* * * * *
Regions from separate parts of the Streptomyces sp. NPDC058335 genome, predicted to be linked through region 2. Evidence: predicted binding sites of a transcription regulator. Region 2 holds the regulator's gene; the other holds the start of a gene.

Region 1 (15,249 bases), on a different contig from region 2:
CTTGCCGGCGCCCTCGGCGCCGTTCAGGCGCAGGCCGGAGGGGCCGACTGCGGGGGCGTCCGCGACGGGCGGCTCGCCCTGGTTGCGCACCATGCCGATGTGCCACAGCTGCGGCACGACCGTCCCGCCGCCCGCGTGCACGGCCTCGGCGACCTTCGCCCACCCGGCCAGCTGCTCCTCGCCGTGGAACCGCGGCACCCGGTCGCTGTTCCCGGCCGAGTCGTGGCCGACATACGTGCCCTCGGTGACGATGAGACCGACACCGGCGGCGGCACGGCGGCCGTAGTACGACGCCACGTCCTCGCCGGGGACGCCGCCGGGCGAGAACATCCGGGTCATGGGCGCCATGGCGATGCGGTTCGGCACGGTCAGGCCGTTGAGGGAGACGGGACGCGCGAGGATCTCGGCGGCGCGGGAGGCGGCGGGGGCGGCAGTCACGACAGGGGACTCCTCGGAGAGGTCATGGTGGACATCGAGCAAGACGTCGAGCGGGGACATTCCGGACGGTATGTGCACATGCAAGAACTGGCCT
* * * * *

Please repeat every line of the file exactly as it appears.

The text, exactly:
Regions from separate parts of the Streptomyces sp. NPDC058335 genome, predicted to be linked through region 2. Evidence: predicted binding sites of a transcription regulator. Region 2 holds the regulator's gene; the other holds the start of a gene.

Region 1 (15,249 bases), on a different contig from region 2:
CTTGCCGGCGCCCTCGGCGCCGTTCAGGCGCAGGCCGGAGGGGCCGACTGCGGGGGCGTCCGCGACGGGCGGCTCGCCCTGGTTGCGCACCATGCCGATGTGCCACAGCTGCGGCACGACCGTCCCGCCGCCCGCGTGCACGGCCTCGGCGACCTTCGCCCACCCGGCCAGCTGCTCCTCGCCGTGGAACCGCGGCACCCGGTCGCTGTTCCCGGCCGAGTCGTGGCCGACATACGTGCCCTCGGTGACGATGAGACCGACACCGGCGGCGGCACGGCGGCCGTAGTACGACGCCACGTCCTCGCCGGGGACGCCGCCGGGCGAGAACATCCGGGTCATGGGCGCCATGGCGATGCGGTTCGGCACGGTCAGGCCGTTGAGGGAGACGGGACGCGCGAGGATCTCGGCGGCGCGGGAGGCGGCGGGGGCGGCAGTCACGACAGGGGACTCCTCGGAGAGGTCATGGTGGACATCGAGCAAGACGTCGAGCGGGGACATTCCGGACGGTATGTGCACATGCAAGAACTGGCCT